Visuality

The Practice & Art of Thinking


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Announcing SenseCatcher Problem-Solving Software

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You might have noticed that I have not being blogging for awhile. The reason is that I have been very busy with the final touches of our new visual problem solving software that will be launching soon. There is quite a bit involved in launching software and this includes the website. I am hoping that the launch will be within the next 2-3 months.

This blog will also change in look. It will be integrated with the website but you will still be able to access it via the old link.

I am also busy writing a white paper and possibly an e-book on problem solving /visual thinking and the software.

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If you are interested in being notified when the software will be launched and/or if you want to receive our free e-book/white paper, head over to SenseCatcher.com and leave your email address. Your personal details will be kept confidential, don’t worry.

You might be interested to know what the software does. Briefly, SenseCatcher is a visual tool that will enable you to unlock and make sense of complex problems or situations and harness the power of visual thinking to target core issues with ease and confidence every time. Often we are overloaded with ideas, documents, spreadsheets, half-finished proposals and so on.

SENSE CATCHER ORGANISES THIS CLUTTER VISUALLY. Your screen becomes a high-tech feltboard, with high-impact imagery and smart tools so you can attach links, recordings, notes etc and also generate coloured heatmaps that make the big issues stand out. Doesn’t matter what industry or sector you are from, SenseCatcher will help to visualize the problem-situation more dynamically than using PostIt notes or mindmaps.

I’ll let you know more about the features of the software closer to launch. Meanwhile, head over to SenseCatcher.com to register your interest.

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Visual story telling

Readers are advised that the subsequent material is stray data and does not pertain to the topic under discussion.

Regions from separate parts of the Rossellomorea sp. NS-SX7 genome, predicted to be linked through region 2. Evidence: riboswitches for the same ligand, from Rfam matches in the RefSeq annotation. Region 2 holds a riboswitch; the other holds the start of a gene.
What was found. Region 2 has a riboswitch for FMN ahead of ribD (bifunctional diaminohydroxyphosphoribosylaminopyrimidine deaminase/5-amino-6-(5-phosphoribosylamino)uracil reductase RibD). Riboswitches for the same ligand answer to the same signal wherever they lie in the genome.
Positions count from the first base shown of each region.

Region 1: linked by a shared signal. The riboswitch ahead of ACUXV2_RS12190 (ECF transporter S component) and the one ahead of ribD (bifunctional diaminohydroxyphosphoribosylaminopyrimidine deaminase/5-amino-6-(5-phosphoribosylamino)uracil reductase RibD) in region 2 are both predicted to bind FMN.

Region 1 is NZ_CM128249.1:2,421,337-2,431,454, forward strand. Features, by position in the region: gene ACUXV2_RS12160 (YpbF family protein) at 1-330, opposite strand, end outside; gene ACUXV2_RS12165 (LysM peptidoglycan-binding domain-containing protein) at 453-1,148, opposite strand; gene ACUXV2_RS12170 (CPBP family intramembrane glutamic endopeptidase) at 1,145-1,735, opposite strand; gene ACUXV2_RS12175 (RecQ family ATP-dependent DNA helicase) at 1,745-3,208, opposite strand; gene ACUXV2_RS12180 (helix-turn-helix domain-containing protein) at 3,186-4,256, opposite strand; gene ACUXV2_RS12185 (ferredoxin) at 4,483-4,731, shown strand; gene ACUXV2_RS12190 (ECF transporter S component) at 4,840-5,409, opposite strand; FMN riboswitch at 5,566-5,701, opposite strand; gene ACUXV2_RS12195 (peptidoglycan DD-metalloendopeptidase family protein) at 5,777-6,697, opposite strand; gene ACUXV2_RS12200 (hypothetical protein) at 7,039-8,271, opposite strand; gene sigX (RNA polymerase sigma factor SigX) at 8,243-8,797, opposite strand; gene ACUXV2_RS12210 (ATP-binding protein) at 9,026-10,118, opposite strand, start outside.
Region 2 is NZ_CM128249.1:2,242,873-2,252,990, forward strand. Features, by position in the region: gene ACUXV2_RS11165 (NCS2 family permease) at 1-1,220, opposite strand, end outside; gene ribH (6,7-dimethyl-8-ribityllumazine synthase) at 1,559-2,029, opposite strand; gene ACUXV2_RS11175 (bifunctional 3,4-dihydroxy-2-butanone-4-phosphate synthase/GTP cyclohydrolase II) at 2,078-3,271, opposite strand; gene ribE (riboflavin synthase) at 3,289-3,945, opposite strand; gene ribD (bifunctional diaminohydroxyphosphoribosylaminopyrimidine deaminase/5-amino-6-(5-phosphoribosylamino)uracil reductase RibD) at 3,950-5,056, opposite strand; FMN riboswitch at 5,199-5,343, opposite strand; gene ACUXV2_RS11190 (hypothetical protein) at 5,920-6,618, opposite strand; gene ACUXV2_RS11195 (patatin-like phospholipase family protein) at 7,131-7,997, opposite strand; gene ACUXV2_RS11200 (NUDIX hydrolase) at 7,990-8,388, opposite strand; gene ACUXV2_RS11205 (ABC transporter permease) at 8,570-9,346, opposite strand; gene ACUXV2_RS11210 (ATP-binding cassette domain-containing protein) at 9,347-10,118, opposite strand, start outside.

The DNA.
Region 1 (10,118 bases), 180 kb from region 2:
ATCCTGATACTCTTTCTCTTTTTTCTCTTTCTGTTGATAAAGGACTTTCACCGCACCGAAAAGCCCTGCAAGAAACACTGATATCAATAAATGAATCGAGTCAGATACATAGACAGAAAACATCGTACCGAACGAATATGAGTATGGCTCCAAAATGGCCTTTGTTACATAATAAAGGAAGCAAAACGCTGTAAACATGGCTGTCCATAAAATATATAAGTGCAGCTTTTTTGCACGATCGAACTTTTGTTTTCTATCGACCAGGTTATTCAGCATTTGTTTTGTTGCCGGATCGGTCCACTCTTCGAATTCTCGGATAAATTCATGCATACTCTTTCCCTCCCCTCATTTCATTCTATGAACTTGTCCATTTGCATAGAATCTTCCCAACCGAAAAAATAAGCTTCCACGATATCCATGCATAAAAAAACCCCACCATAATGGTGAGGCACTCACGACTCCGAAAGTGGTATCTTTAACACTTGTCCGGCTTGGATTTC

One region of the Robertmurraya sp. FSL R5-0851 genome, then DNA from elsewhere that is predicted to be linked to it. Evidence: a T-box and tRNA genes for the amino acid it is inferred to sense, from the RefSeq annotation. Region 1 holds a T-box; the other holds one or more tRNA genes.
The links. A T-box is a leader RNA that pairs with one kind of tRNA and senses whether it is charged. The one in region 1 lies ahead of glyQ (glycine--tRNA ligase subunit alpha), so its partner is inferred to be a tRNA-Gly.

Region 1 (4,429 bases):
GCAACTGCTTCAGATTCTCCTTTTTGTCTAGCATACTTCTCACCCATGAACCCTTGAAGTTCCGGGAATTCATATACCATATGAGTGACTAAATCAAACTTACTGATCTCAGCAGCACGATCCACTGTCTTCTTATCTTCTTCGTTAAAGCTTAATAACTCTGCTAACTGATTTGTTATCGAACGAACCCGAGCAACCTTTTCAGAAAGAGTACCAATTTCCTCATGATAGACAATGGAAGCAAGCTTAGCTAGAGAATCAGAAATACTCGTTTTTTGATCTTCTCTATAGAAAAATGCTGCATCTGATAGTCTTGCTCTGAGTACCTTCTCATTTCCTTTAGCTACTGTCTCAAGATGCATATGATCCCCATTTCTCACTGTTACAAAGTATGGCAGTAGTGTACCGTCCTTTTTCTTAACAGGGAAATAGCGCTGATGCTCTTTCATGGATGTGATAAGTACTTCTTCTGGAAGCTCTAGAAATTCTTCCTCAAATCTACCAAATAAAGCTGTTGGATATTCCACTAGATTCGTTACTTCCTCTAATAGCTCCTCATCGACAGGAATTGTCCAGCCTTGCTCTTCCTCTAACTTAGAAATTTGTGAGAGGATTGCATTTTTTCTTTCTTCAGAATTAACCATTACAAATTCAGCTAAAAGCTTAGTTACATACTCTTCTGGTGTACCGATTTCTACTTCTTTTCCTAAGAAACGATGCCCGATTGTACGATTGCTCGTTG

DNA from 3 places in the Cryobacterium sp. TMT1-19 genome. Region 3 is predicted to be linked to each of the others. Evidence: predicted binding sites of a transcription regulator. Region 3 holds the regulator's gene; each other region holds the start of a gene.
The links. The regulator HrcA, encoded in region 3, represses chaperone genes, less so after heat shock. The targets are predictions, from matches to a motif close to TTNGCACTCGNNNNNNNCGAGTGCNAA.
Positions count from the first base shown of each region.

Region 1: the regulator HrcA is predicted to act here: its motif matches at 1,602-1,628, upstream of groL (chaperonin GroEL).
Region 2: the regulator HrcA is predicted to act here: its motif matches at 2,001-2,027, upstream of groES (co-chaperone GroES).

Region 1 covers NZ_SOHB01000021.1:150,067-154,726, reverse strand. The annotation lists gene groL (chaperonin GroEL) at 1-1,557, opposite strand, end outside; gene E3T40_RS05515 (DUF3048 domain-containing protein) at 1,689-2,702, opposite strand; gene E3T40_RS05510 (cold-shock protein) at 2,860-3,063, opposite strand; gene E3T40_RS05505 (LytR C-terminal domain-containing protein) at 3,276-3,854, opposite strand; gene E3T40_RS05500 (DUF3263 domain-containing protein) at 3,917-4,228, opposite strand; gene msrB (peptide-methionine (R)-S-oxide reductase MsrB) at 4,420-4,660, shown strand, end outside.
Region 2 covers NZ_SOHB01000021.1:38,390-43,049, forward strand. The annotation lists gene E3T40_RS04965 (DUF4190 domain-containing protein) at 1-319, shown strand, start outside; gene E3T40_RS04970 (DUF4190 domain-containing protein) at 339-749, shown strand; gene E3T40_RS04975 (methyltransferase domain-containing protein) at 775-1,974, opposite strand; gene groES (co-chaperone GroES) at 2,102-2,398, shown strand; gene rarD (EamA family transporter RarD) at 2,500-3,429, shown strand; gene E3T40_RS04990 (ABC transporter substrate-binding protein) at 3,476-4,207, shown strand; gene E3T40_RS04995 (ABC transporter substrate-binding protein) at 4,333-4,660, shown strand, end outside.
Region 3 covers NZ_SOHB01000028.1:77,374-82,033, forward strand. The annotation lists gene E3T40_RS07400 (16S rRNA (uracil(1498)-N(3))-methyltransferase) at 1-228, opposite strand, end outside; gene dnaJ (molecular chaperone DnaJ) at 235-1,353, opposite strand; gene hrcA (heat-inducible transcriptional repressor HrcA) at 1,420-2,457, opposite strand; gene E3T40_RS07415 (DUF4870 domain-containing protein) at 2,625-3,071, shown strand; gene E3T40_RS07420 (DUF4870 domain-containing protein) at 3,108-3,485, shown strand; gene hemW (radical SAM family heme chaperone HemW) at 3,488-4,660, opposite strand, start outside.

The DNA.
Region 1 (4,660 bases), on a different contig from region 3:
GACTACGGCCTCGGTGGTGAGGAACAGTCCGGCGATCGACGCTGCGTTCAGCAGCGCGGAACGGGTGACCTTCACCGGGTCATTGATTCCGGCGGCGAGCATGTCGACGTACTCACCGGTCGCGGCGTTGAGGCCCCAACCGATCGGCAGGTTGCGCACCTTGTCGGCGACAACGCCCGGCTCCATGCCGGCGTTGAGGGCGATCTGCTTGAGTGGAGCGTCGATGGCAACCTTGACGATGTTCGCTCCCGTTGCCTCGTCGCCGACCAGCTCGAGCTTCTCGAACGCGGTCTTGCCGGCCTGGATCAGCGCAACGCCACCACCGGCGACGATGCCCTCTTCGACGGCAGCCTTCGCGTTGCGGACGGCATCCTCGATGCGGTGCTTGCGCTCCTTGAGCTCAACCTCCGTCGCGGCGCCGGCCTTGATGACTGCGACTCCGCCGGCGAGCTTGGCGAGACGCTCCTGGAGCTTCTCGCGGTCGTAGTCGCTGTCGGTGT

The image – of whatever the medium might be – is a vehicle to tell a story (I refer to story in the broadest possible sense  – including information).

The person creating the image will have an impact on the observer of that image. It can stimulate change, influence emotions and educate the viewer in ways that cannot be achieved by words alone. Once the image has been created, it takes on a life of its own. The creator loses control – all s/he does is set the plot through the visual and the stories that emerge take on a life of their own through the different viewers.

We are constantly looking at the world, attempting to create meaning and navigate our way through the influx of visual information that surrounds us in all its complex detail.

Images are created to provide viewers with the option of meaning making within the culture we exist.

In a single glance of an image, we can recognize and categorize many of the individual objects; identify the different environments; as well as perceive complex activities and social interactions captured within the visual.

Visual commentary is powerful and enables the viewer to construct meaning to a finer granularity not permitted with text or the spoken word.

If we were asked to tell the story of each image below, the point of departure will most probably be similar (stimulated by the basic elements of the image). But, very quickly, we will have unique stories flowing and there will be as many stories as there are viewers. The deeper meaning is dependent on individuals’ unique reality and worldview. The story that we reconstruct around the image is uniquely different and personal.

This is essentially the poststructuralist’s claim – there is no grand narrative. Reality is subjective and, as humans, we negotiate our understanding of the world amongst each other. This sense making process never ends. We tell stories and retell them in order to keep abreast of change and we use creativity as the rudder through our visual sense making world through stories.

The images below are by the Dutch photographer, Teun Hocks. What stories do you construct around each visual? Does your friend tell the same story? Is this a problem or has the world just become more interesting because of the difference between two views of the world? Also, we will become better critical thinkers and that is because we are forced to engage rather than simply be passive and accept what others will have us believe.

Image by Dutch photographer Teun Hocks

Image by Dutch photographer Teun Hocks

Image by Dutch photographer Teun Hocks

Image by Dutch photographer Teun Hocks

Image by Dutch photographer Teun Hocks

Image by Dutch photographer Teun Hocks

Image by Dutch photographer Teun Hocks

Image by Dutch photographer Teun Hocks

Image by Dutch photographer Teun Hocks

Image by Dutch photographer Teun Hocks